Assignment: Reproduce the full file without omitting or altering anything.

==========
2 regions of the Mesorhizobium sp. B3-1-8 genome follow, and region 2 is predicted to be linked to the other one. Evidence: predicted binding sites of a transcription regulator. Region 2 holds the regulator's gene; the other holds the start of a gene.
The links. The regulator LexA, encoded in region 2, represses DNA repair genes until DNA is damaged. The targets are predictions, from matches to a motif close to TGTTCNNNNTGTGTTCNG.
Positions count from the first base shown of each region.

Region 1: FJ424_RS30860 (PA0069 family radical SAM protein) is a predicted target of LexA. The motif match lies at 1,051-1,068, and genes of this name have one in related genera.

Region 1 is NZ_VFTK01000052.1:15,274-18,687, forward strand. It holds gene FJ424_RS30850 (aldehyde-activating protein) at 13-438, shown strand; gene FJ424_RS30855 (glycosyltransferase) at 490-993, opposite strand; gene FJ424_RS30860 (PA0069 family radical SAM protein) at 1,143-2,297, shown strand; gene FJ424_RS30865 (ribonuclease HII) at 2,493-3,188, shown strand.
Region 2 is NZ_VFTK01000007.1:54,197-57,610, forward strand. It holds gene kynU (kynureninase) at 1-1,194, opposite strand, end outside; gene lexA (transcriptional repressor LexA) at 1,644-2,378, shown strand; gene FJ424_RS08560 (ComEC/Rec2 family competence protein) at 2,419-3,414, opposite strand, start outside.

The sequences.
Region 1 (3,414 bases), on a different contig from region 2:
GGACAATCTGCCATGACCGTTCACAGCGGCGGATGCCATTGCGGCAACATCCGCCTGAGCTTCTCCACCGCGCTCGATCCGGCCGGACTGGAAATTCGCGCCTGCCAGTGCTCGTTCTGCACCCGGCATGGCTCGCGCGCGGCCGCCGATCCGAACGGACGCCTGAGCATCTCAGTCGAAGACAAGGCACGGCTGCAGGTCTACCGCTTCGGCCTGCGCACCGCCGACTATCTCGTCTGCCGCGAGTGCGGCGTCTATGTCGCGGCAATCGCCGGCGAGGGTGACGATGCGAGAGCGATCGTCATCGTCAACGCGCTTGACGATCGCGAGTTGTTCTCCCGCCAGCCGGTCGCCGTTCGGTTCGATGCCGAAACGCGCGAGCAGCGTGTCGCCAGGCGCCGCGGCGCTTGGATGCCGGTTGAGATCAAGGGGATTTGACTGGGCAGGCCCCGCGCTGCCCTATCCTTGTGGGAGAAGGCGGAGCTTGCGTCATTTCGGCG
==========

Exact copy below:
2 regions of the Mesorhizobium sp. B3-1-8 genome follow, and region 2 is predicted to be linked to the other one. Evidence: predicted binding sites of a transcription regulator. Region 2 holds the regulator's gene; the other holds the start of a gene.
The links. The regulator LexA, encoded in region 2, represses DNA repair genes until DNA is damaged. The targets are predictions, from matches to a motif close to TGTTCNNNNTGTGTTCNG.
Positions count from the first base shown of each region.

Region 1: FJ424_RS30860 (PA0069 family radical SAM protein) is a predicted target of LexA. The motif match lies at 1,051-1,068, and genes of this name have one in related genera.

Region 1 is NZ_VFTK01000052.1:15,274-18,687, forward strand. It holds gene FJ424_RS30850 (aldehyde-activating protein) at 13-438, shown strand; gene FJ424_RS30855 (glycosyltransferase) at 490-993, opposite strand; gene FJ424_RS30860 (PA0069 family radical SAM protein) at 1,143-2,297, shown strand; gene FJ424_RS30865 (ribonuclease HII) at 2,493-3,188, shown strand.
Region 2 is NZ_VFTK01000007.1:54,197-57,610, forward strand. It holds gene kynU (kynureninase) at 1-1,194, opposite strand, end outside; gene lexA (transcriptional repressor LexA) at 1,644-2,378, shown strand; gene FJ424_RS08560 (ComEC/Rec2 family competence protein) at 2,419-3,414, opposite strand, start outside.

The sequences.
Region 1 (3,414 bases), on a different contig from region 2:
GGACAATCTGCCATGACCGTTCACAGCGGCGGATGCCATTGCGGCAACATCCGCCTGAGCTTCTCCACCGCGCTCGATCCGGCCGGACTGGAAATTCGCGCCTGCCAGTGCTCGTTCTGCACCCGGCATGGCTCGCGCGCGGCCGCCGATCCGAACGGACGCCTGAGCATCTCAGTCGAAGACAAGGCACGGCTGCAGGTCTACCGCTTCGGCCTGCGCACCGCCGACTATCTCGTCTGCCGCGAGTGCGGCGTCTATGTCGCGGCAATCGCCGGCGAGGGTGACGATGCGAGAGCGATCGTCATCGTCAACGCGCTTGACGATCGCGAGTTGTTCTCCCGCCAGCCGGTCGCCGTTCGGTTCGATGCCGAAACGCGCGAGCAGCGTGTCGCCAGGCGCCGCGGCGCTTGGATGCCGGTTGAGATCAAGGGGATTTGACTGGGCAGGCCCCGCGCTGCCCTATCCTTGTGGGAGAAGGCGGAGCTTGCGTCATTTCGGCG